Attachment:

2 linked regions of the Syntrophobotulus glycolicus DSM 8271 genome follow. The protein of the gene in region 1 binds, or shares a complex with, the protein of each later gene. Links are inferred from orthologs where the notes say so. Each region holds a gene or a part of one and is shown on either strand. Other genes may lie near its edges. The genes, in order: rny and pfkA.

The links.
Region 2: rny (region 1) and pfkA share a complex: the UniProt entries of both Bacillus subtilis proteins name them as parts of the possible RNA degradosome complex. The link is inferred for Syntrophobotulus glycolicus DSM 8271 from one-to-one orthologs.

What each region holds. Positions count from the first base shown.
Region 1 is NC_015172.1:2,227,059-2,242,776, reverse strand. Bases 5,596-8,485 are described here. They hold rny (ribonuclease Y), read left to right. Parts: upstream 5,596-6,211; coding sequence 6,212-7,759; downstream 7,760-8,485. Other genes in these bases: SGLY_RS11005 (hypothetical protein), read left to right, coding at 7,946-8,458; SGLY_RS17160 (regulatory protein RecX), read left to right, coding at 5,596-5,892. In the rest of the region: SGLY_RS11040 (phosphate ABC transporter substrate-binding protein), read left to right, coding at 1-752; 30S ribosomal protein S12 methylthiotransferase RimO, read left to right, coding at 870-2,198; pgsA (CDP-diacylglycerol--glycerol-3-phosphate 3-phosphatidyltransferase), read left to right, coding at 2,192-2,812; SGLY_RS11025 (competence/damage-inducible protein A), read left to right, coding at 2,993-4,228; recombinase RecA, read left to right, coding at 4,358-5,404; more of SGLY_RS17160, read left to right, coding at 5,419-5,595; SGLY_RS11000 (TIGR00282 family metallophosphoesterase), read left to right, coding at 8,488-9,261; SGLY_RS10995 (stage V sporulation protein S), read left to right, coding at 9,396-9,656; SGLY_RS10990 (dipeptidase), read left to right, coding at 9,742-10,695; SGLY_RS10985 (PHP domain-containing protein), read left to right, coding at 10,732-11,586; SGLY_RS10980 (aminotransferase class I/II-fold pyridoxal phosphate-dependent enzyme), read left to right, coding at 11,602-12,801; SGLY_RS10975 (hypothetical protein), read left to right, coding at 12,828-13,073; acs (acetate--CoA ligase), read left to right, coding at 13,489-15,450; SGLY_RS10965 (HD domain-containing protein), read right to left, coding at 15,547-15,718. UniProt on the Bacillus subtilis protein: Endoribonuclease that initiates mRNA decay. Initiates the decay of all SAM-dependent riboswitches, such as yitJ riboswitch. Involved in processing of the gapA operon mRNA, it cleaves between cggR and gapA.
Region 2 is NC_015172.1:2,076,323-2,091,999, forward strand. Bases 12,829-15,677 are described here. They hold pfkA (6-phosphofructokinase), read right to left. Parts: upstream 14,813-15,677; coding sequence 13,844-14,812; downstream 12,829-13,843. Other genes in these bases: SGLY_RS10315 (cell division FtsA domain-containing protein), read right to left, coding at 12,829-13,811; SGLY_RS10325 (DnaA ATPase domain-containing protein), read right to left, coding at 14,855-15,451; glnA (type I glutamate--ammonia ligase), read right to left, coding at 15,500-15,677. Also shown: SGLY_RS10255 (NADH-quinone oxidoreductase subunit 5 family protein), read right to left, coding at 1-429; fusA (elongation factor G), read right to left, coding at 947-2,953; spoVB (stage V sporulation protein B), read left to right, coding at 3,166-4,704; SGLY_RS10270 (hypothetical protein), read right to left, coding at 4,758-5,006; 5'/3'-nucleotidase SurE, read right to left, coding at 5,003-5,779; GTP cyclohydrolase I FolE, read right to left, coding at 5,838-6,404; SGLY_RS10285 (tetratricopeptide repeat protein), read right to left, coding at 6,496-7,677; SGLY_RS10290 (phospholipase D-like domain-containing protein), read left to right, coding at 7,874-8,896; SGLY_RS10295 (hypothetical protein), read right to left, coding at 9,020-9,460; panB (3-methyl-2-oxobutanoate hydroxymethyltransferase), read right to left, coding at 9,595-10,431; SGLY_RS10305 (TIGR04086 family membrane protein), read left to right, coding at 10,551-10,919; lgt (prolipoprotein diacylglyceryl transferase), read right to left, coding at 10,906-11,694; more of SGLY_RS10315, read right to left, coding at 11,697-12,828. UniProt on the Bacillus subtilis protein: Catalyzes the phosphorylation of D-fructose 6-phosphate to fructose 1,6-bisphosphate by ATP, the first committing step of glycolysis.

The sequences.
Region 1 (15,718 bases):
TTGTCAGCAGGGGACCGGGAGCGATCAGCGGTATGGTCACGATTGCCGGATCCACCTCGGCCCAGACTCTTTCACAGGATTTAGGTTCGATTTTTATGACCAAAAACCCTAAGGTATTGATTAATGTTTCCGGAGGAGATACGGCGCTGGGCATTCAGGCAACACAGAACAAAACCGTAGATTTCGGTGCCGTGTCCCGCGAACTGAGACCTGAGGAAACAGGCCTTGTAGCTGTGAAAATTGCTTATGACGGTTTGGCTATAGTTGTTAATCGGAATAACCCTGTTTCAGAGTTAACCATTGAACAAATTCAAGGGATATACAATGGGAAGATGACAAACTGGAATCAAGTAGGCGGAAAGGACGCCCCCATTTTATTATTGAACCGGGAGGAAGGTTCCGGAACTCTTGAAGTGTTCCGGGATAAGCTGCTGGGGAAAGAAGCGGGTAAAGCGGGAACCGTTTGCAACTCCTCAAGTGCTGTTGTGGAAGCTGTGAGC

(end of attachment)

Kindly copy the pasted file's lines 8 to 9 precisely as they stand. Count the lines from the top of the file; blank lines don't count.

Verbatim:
Region 1 (15,718 bases):
TTGTCAGCAGGGGACCGGGAGCGATCAGCGGTATGGTCACGATTGCCGGATCCACCTCGGCCCAGACTCTTTCACAGGATTTAGGTTCGATTTTTATGACCAAAAACCCTAAGGTATTGATTAATGTTTCCGGAGGAGATACGGCGCTGGGCATTCAGGCAACACAGAACAAAACCGTAGATTTCGGTGCCGTGTCCCGCGAACTGAGACCTGAGGAAACAGGCCTTGTAGCTGTGAAAATTGCTTATGACGGTTTGGCTATAGTTGTTAATCGGAATAACCCTGTTTCAGAGTTAACCATTGAACAAATTCAAGGGATATACAATGGGAAGATGACAAACTGGAATCAAGTAGGCGGAAAGGACGCCCCCATTTTATTATTGAACCGGGAGGAAGGTTCCGGAACTCTTGAAGTGTTCCGGGATAAGCTGCTGGGGAAAGAAGCGGGTAAAGCGGGAACCGTTTGCAACTCCTCAAGTGCTGTTGTGGAAGCTGTGAGC